What work has made us become
Last summer, The New York Times ran a front-page story on the latest craze in corporate team building: juice cleansing. ‘It was a week when we were slammed, and we just needed to pull together as a community’, explains an employee who recently embarked on the three-day-long, liquid-only diet. The cleanse, which entails replacing your typical three meals a day with vital ‘living food’ juices, promises the salutary effects of prolonged energy, heightened alertness, and increased productivity. ‘We all worked through lunch every day’ says another toxin purger, ‘I got tons of cleansing done’. Particularly notable was the name of the cleanse most popular among the ‘all or nothing’, ‘type-A men’: the Excavation (Rubin, 2012).
On the very same day, CNBC posted a story on its website covering the latest technique for gaining a boost in the cutthroat environment of investment banking: testosterone injections. ‘Doctor, I’m tired. I’m run down…I feel my creativity slipping. I don’t wake up with morning erections’, complains a banker allegedly showing signs of what has been branded as ‘Low T’. The injections, which are administered a couple of times a week, claim in a similar fashion to counteract sluggishness, heighten alertness, and increase productivity, all while delivering the added bonus of an enhanced sex drive. ‘Traders on Wall Street are always looking to get an edge and pull ahead’, writes the article’s author, ‘especially in this catch-a-falling-knife market’ (Perman, 2012).
What to make of these workplace trends? Putting aside the evident risks of malnutrition and shrunken testicles, what is it about contemporary work that compels us to rid the body of toxins and then turn around and resuscitate it with strong doses of hormones? The binge-and-purge manner of these practices, centered around that most taken-for-granted, most ordinary aspect of ourselves – our capacity to feel – suggests today’s work has numbed us to the point of seeking extreme assurances of our existence. As office automatons, we float about in search of reminders of a life so alien to us that we’re willing to settle for anything – a smartly packaged beverage or a shot in the arm – so long as it promises the Excavation.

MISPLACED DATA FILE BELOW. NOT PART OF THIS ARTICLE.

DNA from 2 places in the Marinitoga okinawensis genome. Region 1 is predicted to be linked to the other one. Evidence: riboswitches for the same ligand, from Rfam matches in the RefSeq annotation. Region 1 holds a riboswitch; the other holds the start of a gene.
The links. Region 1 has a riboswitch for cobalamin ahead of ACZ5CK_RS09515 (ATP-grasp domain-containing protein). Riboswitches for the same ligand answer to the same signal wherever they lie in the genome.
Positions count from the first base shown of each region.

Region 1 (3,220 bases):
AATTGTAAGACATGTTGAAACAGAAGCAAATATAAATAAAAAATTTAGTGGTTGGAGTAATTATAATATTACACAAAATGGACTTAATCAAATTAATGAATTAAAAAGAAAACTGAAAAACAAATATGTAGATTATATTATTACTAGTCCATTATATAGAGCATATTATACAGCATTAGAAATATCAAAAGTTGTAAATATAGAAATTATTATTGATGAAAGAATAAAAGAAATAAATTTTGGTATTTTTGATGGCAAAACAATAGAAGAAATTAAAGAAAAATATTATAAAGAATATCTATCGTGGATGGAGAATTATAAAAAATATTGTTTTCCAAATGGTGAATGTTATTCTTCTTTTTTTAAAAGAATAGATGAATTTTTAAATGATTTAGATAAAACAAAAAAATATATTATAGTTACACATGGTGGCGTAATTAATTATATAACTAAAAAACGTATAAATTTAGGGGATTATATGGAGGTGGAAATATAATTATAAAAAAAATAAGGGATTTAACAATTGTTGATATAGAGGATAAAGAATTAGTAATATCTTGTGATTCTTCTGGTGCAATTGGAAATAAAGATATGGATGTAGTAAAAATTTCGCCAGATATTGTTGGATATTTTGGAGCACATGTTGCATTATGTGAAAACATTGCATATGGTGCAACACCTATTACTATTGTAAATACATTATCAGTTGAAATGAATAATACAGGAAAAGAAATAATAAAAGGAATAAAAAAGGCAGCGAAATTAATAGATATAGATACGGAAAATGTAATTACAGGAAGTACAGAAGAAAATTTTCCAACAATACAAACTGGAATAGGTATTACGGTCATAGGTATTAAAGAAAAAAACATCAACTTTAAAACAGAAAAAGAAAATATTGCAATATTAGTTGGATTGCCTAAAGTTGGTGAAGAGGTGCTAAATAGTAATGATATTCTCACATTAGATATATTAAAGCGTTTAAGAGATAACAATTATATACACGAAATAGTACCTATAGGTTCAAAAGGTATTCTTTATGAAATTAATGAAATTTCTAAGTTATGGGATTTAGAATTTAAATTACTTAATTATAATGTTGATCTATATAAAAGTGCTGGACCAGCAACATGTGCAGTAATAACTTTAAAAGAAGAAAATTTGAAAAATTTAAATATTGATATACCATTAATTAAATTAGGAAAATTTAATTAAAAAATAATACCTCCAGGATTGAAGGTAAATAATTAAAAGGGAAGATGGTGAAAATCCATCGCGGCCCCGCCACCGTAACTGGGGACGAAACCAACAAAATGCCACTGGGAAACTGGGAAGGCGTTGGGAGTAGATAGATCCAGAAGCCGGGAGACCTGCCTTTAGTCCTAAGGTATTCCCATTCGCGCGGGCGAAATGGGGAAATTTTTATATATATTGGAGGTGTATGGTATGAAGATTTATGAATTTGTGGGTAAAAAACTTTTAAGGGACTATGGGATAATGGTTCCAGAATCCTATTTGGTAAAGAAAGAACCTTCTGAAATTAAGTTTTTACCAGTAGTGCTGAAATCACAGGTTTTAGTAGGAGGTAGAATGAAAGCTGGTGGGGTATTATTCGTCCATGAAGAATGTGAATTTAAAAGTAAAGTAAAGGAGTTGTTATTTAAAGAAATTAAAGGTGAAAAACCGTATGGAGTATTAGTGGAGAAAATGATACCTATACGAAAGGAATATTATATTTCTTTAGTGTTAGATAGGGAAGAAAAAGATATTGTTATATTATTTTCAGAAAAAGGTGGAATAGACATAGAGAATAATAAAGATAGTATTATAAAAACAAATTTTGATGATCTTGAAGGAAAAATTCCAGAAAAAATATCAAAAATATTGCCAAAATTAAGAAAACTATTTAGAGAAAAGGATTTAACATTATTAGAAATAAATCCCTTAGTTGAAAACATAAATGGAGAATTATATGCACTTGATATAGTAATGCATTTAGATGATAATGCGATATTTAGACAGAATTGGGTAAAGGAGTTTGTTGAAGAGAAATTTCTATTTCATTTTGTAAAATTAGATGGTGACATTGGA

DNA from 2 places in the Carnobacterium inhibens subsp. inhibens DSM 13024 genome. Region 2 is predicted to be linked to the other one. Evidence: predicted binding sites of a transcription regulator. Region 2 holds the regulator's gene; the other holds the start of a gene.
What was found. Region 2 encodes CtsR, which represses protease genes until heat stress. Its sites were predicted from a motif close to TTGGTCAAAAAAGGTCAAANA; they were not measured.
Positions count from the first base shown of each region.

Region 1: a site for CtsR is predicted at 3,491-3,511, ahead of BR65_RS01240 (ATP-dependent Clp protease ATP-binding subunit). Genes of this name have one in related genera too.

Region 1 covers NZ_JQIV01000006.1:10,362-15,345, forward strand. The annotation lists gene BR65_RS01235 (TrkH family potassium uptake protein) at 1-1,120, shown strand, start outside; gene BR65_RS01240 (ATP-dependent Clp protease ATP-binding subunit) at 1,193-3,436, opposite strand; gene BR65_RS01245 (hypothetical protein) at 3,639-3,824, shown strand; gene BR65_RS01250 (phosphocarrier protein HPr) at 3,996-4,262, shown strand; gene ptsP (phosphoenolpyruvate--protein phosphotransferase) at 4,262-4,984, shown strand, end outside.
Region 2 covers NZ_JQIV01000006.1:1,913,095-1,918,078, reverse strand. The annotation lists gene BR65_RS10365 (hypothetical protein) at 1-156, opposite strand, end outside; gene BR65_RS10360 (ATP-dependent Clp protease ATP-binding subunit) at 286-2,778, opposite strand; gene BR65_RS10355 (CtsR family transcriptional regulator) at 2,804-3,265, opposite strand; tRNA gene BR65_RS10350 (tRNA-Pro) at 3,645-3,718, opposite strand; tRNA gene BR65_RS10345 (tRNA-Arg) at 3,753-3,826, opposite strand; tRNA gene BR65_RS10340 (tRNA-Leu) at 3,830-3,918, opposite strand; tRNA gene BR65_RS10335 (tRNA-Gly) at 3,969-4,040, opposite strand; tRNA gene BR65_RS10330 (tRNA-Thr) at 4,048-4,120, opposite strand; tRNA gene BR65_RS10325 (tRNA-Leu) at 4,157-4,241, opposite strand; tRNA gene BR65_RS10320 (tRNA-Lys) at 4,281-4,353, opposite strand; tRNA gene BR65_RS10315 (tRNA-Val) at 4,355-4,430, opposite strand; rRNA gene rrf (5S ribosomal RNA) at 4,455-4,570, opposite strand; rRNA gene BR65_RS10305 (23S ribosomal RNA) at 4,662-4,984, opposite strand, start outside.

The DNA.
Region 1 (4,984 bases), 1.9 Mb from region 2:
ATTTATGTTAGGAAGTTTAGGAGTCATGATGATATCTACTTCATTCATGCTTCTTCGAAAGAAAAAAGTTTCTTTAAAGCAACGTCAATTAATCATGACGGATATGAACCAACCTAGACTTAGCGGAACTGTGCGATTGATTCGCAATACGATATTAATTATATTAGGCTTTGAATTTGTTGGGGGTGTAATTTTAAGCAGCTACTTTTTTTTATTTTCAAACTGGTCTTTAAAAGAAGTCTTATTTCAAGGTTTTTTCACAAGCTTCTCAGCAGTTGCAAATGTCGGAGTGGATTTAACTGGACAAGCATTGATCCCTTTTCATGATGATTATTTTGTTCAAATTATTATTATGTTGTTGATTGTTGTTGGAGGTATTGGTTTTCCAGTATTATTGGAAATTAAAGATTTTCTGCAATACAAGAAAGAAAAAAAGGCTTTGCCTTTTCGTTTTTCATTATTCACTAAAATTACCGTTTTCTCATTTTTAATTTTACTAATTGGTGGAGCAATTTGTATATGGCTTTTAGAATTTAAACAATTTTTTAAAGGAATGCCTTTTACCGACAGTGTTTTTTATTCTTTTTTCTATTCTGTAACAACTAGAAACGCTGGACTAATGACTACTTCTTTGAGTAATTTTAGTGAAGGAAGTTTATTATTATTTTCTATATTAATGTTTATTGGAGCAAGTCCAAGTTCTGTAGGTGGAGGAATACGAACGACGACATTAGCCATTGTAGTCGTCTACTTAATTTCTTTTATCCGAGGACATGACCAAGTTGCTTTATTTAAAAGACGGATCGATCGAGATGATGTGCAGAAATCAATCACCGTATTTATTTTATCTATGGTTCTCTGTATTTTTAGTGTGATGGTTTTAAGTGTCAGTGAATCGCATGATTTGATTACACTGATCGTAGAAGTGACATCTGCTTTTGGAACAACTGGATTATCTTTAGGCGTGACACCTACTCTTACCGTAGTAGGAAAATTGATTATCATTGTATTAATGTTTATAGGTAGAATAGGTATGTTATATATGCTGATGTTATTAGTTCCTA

Of course, the obvious worry with these fashionable office stimulants is that they won’t deliver on their stated promise, or will do so in unwelcome ways. In attempting to ‘catch-a-falling-knife’, all we may be left with – after significant investments of time and money – is a pair of bloody hands and a painfully unrelenting erection; reminders, no doubt, of our capacity to feel, but hardly worth paying for. A deeper concern is that their social and political significance will go unnoticed, especially by scholars of organization who display a tendency to preoccupy themselves with ‘high’ theory while the real world of work passes them by.
Thankfully, Carl Cederström and Peter Fleming have been alert enough – and, we hope, without the aid of liquid diets or hormone injections – to register the significance of these and other equally alarming workplace trends, from dressing up like infants and being spanked to standing in a circle and singing Muppets songs. Their new book, Dead Man Working is, in essence, a traumatizing journey into the bowels of the working world. Along the way, we are guided through a slue of rotting office landscapes and introduced to a handful of gnarly characters, ultimately to force us – against our will – to take a hard look at what work has made us become. Through lucid prose and a writing style akin more to journalism than the academy, the authors reveal a horrifically close-up (and hence faithful) image of our working selves. The effect on the reader is a prolonged act of mourning. Nervous laughter soon gives way to anger, followed by periods of bargaining and depression, before eventually arriving at acceptance: Hell is not the fictitious home of Luther far below the earth’s surface; it’s the office in which we spend the bulk of our lives.
Putting ourselves to work
The book begins by painting a disturbing picture of how work has literally consumed us, and not just our dignity or our increasingly lifeless bodies, but the complex web of social relations once thought to exist outside of work. Here the authors follow a train of thought originating with Marx and expanded upon by scholars associated with the Autonomist Marxist movement: namely, that capitalism requires for its continued existence an underbelly of communism. The ‘common’, as it is so called, is increasingly enlisted by the corporation to sustain the capitalist accumulation process. As a result, and as the lifeblood of the common, we are increasingly ‘put to work’ – our bodies, minds, and souls – to provide this sustenance of living labor. We now unwittingly train ourselves, manage ourselves, and ultimately exploit ourselves as the hosts of a dwindling humanity extracted as (bio)fuel for what the authors refer to as ‘moribund-style capitalism’.